Speaking about Japanese culture, they have cafes where you can pay money for cuddles to help lonely and single people and there is nothing sexual about it.
If you like these posts, you might take a look at our previous trips to France, Italy, Finland and Philippines here. Join us on our arm chair travels!
Hi there everyone!! My name is Maureen and I’m a Book Blogger on Maureen’s Books. I’m 29 years old, and I life with my husband and baby girl in the Netherlands. Next to being a Book Blogger, I’m a Nurse in a teaching hospital.
Thank you Gayathri for inviting me to share my country with you and your friends here at ElgeeWrites. I think it’s a great idea to share our different countries with each other. Especially since there are so many prejudices out there that just aren’t true. The things I read and hear about The Netherlands, or also sometimes called Holland, for example.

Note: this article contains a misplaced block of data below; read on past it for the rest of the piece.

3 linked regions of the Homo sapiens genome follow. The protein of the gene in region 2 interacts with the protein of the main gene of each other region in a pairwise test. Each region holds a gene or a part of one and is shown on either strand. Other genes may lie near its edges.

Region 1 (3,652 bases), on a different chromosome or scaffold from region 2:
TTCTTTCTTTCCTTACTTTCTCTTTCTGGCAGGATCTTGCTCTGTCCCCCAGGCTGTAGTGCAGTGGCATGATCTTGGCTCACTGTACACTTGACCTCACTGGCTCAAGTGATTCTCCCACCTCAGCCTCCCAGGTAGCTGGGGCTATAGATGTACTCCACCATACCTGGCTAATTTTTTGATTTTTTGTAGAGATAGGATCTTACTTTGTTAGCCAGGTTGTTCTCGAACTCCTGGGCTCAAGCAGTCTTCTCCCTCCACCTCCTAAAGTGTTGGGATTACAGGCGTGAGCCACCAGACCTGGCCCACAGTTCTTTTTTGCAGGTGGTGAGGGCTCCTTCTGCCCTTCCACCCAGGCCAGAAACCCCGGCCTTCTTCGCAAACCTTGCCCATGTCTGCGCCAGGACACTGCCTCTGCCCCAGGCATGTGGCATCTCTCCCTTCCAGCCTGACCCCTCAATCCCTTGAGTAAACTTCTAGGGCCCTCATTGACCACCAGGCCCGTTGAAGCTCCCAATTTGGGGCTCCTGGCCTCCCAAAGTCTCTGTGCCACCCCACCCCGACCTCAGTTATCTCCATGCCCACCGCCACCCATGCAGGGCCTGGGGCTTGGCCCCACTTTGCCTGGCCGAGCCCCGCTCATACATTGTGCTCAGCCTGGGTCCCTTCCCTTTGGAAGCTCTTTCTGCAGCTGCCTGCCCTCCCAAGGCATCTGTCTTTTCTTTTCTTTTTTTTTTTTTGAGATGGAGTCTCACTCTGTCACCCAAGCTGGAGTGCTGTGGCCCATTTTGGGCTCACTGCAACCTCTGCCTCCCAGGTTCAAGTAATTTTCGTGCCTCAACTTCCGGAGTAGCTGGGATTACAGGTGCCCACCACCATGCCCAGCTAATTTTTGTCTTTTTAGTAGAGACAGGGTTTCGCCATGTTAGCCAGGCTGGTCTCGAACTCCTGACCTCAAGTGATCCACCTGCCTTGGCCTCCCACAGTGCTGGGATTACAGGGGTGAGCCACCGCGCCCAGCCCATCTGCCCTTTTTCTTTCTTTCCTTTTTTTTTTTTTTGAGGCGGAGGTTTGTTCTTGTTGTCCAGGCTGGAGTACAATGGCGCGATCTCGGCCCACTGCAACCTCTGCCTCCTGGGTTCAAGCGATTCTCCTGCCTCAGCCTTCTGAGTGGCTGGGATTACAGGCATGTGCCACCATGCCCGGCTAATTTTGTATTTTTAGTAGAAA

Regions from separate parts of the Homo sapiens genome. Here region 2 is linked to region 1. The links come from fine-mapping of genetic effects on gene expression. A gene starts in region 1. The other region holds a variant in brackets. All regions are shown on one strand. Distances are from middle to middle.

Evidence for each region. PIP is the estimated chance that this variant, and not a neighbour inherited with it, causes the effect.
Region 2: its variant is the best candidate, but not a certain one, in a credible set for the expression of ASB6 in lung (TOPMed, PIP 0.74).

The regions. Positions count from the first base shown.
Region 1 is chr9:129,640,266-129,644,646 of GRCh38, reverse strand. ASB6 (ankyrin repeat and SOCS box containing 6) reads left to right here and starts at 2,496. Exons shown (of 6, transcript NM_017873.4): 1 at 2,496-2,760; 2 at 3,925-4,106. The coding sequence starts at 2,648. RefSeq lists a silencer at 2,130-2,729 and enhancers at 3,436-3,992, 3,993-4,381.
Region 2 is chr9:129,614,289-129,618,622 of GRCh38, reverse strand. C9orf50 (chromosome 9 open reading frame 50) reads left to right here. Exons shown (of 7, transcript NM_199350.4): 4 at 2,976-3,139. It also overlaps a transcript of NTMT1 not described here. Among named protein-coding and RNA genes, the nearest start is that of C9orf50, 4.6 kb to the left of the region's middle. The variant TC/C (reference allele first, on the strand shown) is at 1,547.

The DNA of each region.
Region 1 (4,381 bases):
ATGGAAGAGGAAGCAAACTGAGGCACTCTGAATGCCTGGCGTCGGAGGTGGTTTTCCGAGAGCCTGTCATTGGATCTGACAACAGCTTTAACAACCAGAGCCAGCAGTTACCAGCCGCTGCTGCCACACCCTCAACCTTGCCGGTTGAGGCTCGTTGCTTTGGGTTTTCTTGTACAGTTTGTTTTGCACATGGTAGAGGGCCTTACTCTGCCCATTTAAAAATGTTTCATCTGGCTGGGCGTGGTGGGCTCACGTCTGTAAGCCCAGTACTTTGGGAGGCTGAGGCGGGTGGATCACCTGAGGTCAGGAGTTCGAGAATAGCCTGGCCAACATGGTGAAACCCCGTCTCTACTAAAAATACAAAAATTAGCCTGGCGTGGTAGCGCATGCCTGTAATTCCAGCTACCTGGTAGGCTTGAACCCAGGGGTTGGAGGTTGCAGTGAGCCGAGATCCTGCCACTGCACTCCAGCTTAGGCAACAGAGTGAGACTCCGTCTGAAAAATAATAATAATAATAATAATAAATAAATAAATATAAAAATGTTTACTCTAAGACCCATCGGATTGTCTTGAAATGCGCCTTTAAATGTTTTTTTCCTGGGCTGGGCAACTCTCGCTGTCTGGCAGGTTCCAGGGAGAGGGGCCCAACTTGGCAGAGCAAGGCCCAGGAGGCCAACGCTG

We all wear wooden shoes, ride our bicycles every day, we are all very tall and have used drugs at least once! Well.. Let me help you all out of that dream. I’ve only worn wooden shoes once for a picture when I was little, I haven’t used my bicycle in at least a year and half, I’m only 163 cm (I think that’s about 5 ft 3) and I have never used any sort of drugs.
Here in the Netherland we definitely do have our very own traditions. For one we celebrate Kings Day (here called Koningsdag) every year on April 27th. It’s a national holiday here. On this day we celebrate our King’s birthday (and before him it was called Queens day) with all kinds of parties throughout the country.
Children wake up early to sell stuff on little markets, and there is music and food everywhere. There are also many little book stalls, so for us bookish people it’s also a great day Everyone is dressed in Orange (because the Dutch Royal Family is from the House of Orange-Nassau), there are Dutch flags everywhere and it’s just a very fun day. In fact it’s my favorite holiday next to Christmas. I love it!